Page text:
glBindTexture(GL_TEXTURE_2D, pNewModel->mMaterial.texture1ID);

///UV buffer
glBindBuffer( GL_ARRAY_BUFFER, UVbo );
glVertexAttribPointer(pNewModel->mMaterial.shaderTEXCOORD, 2, GL_FLOAT, GL_FALSE, 0, 0);
glEnableVertexAttribArray(pNewModel->mMaterial.shaderTEXCOORD);

glBindBuffer(GL_ELEMENT_ARRAY_BUFFER, ElementBufferName);
glBindVertexArray(0);


Then when I render:


glBindVertexArray( currModel.mMeshBuffers.vaoIDs.at(x) );

glDrawElements( GL_TRIANGLES, currModel.mLocalMesh.vertIndices.size() , GL_UNSIGNED_SHORT, 0 );

glBindVertexArray(0);




Feels like I'm missing the part where I need to tell openGL about the UV indices. But how do I do it using a VAO? There seems to be only binding for the vert indices in the VAO.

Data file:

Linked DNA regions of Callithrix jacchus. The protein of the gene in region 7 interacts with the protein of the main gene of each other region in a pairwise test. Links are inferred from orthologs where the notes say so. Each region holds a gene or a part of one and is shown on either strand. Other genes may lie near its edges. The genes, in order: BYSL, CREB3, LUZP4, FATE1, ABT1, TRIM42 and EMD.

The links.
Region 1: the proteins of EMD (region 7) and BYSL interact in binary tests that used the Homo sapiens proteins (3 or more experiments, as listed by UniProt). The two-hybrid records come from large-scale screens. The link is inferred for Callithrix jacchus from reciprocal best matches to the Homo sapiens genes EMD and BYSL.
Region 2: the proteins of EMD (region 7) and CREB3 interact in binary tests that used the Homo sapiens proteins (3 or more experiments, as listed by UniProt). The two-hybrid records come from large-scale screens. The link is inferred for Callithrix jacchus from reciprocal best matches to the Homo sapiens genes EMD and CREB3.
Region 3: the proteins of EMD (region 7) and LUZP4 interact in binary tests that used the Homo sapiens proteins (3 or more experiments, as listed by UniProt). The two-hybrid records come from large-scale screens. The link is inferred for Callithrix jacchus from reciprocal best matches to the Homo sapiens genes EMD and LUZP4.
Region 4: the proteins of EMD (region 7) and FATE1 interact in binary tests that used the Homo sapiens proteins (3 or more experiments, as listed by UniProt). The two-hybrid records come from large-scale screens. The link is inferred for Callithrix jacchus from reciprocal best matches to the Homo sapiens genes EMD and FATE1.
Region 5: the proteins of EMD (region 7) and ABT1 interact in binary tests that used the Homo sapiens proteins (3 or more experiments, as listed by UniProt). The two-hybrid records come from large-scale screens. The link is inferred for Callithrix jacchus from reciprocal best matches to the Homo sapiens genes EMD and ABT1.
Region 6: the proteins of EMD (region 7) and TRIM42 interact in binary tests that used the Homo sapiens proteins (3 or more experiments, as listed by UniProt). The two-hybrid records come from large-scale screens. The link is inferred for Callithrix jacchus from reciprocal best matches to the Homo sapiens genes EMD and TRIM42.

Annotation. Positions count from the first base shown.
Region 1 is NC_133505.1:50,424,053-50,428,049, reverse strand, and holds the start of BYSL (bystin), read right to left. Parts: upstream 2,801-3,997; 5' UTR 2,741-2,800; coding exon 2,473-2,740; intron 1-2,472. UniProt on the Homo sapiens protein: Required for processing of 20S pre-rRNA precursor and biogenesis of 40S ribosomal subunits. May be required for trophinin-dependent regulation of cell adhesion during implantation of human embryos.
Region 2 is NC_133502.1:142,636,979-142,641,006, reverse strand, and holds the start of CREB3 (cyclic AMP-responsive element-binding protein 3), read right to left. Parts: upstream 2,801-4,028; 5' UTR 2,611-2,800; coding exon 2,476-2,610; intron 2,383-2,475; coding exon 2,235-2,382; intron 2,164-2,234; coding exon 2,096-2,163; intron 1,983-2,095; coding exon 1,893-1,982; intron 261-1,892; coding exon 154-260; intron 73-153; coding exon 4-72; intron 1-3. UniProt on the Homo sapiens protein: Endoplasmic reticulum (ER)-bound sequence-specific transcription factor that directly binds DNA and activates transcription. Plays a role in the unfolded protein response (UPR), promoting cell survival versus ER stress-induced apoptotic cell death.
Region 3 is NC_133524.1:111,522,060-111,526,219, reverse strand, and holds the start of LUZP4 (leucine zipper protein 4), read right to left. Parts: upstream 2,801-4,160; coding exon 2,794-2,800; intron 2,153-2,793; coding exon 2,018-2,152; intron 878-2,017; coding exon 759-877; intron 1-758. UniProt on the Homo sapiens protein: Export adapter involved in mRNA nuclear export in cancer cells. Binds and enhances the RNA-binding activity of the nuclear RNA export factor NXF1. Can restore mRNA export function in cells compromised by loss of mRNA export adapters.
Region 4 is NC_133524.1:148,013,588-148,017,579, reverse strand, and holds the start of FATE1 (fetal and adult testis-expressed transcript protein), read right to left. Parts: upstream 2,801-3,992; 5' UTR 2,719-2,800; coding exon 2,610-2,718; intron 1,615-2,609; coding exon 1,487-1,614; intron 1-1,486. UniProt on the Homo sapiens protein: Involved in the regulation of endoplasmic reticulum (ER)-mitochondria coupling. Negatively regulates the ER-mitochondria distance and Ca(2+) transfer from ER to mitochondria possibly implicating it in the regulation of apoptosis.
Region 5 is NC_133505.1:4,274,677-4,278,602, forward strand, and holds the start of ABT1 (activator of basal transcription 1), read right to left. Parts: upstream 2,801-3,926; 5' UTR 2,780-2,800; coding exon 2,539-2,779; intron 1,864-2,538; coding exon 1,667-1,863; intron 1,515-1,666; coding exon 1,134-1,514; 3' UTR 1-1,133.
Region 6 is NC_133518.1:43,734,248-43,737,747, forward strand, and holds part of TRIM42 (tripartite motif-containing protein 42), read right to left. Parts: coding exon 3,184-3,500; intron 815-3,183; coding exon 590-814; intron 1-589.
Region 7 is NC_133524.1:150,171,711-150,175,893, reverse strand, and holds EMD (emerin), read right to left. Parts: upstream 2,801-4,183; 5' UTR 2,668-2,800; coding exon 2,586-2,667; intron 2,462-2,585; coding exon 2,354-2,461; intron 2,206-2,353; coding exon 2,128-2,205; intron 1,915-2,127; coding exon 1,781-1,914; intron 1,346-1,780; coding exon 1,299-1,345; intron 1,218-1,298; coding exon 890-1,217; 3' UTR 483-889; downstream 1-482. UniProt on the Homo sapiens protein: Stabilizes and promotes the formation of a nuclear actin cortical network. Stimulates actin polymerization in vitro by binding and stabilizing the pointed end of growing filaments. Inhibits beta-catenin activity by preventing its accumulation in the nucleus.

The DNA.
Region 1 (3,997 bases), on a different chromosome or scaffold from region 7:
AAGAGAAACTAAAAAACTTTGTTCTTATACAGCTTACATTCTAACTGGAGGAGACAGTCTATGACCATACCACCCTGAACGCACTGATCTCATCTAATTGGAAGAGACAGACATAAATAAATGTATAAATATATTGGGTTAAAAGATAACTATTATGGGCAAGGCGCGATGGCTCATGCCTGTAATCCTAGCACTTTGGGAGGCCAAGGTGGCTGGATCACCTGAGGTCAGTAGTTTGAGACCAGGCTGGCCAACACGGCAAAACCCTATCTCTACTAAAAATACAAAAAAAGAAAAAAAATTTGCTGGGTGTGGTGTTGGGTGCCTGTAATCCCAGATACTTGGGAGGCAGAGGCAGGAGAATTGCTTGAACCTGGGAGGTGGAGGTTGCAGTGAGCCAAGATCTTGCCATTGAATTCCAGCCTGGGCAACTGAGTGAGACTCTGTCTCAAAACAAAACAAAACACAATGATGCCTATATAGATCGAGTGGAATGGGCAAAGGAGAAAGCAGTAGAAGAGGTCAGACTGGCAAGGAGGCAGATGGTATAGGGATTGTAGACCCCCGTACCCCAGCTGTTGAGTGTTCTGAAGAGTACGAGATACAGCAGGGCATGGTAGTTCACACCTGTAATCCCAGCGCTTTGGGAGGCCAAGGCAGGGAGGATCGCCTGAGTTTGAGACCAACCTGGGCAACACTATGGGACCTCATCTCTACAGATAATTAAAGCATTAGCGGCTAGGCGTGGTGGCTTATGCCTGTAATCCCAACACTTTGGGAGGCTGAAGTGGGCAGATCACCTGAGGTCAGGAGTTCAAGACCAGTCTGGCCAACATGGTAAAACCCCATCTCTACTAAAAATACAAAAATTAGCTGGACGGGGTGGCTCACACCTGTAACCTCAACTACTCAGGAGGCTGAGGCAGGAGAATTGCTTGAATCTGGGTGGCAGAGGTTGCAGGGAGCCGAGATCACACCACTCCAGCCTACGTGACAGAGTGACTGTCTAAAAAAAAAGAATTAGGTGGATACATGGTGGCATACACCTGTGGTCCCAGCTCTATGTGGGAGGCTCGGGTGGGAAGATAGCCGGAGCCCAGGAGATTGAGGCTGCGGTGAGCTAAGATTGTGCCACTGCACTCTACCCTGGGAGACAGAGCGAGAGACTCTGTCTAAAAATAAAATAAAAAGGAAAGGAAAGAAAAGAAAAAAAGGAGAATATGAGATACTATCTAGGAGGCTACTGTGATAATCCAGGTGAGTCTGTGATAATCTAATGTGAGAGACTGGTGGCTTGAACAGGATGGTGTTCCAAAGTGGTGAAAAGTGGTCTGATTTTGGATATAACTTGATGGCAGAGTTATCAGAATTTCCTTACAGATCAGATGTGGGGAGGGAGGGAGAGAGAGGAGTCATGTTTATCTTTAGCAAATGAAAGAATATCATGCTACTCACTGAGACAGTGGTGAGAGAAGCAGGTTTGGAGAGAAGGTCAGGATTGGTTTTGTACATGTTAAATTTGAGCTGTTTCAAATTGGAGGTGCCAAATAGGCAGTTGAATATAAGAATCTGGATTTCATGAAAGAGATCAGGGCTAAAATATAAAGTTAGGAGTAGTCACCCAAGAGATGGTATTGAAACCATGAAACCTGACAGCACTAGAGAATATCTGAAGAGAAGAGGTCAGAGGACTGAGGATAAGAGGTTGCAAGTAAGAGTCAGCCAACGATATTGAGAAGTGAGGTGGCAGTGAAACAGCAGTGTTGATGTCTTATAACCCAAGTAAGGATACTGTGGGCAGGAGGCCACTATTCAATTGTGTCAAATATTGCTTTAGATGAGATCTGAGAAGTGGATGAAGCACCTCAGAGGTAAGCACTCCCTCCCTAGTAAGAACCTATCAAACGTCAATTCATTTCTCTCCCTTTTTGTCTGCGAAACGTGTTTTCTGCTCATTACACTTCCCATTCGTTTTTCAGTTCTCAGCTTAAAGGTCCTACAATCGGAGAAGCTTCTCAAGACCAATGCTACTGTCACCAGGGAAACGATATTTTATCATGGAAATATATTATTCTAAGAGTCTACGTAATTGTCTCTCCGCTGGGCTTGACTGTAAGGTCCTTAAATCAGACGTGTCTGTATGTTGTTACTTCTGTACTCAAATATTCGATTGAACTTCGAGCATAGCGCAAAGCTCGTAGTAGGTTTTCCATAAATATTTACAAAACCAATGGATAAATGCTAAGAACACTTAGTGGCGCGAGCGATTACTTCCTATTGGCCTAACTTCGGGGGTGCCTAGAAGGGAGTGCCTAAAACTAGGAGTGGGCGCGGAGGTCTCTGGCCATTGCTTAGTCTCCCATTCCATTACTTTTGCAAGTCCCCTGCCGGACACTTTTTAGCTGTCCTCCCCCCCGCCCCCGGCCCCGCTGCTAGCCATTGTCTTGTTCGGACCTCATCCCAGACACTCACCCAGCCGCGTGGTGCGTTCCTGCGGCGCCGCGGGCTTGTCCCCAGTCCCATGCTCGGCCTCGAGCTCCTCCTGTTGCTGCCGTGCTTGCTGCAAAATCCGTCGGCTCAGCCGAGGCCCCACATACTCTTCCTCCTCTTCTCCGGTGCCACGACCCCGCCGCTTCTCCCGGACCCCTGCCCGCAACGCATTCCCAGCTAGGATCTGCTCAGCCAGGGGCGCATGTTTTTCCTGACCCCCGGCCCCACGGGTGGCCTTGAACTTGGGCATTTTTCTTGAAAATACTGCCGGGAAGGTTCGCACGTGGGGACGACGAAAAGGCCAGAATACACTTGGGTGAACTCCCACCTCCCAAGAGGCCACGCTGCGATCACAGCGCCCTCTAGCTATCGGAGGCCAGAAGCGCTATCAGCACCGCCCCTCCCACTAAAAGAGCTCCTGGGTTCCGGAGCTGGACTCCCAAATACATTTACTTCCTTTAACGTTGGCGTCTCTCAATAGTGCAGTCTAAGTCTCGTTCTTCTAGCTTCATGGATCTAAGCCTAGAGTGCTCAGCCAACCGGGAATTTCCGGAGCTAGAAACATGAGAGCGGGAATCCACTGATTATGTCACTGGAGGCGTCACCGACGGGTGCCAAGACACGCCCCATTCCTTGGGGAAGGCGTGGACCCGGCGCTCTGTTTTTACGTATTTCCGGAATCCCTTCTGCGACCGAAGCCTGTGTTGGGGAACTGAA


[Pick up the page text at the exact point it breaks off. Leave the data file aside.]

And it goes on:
I'm only using non-deprecated functions.

Alfonse Reinheart
06-27-2010, 10:17 PM
There are no vertex indices or UV indices. There is only the one element array (http://www.arcsynthesis.org/gltut/Positioning/Tutorial%2005.html#d0e3779) that selects for all vertex attributes.

dlukeb
06-28-2010, 12:44 AM
Thanks for the reply Alfonse!

Hmmm, right, so there is only ONE element array bound to the VAO.

Though it says in that tutorial is you give it elements say:
0,1,2

Then I'm guessing it looks what attribute buffers has been bound to the VAO say (pos, vert normal, textcoords) and will go like:

(Pos0, VN0, UV0), (Pos1, VN1, UV1, (Pos2, VN2, UV2)?

Though when I'm reading in from my .obj file:

vertIndex/uvIndex/VertNormalIndex
f 144/155/437 42/42/438 143/154/439

and I stick these into my element array everything would go wrong?:
(Pos144, VN144, UV144), (Pos155, VN155, UV155), (Pos437, VN437, UV437)

I would want this:
(Pos144, VN155, UV437), (Pos42, VN42, UV438), (Pos143, VN154, UV439)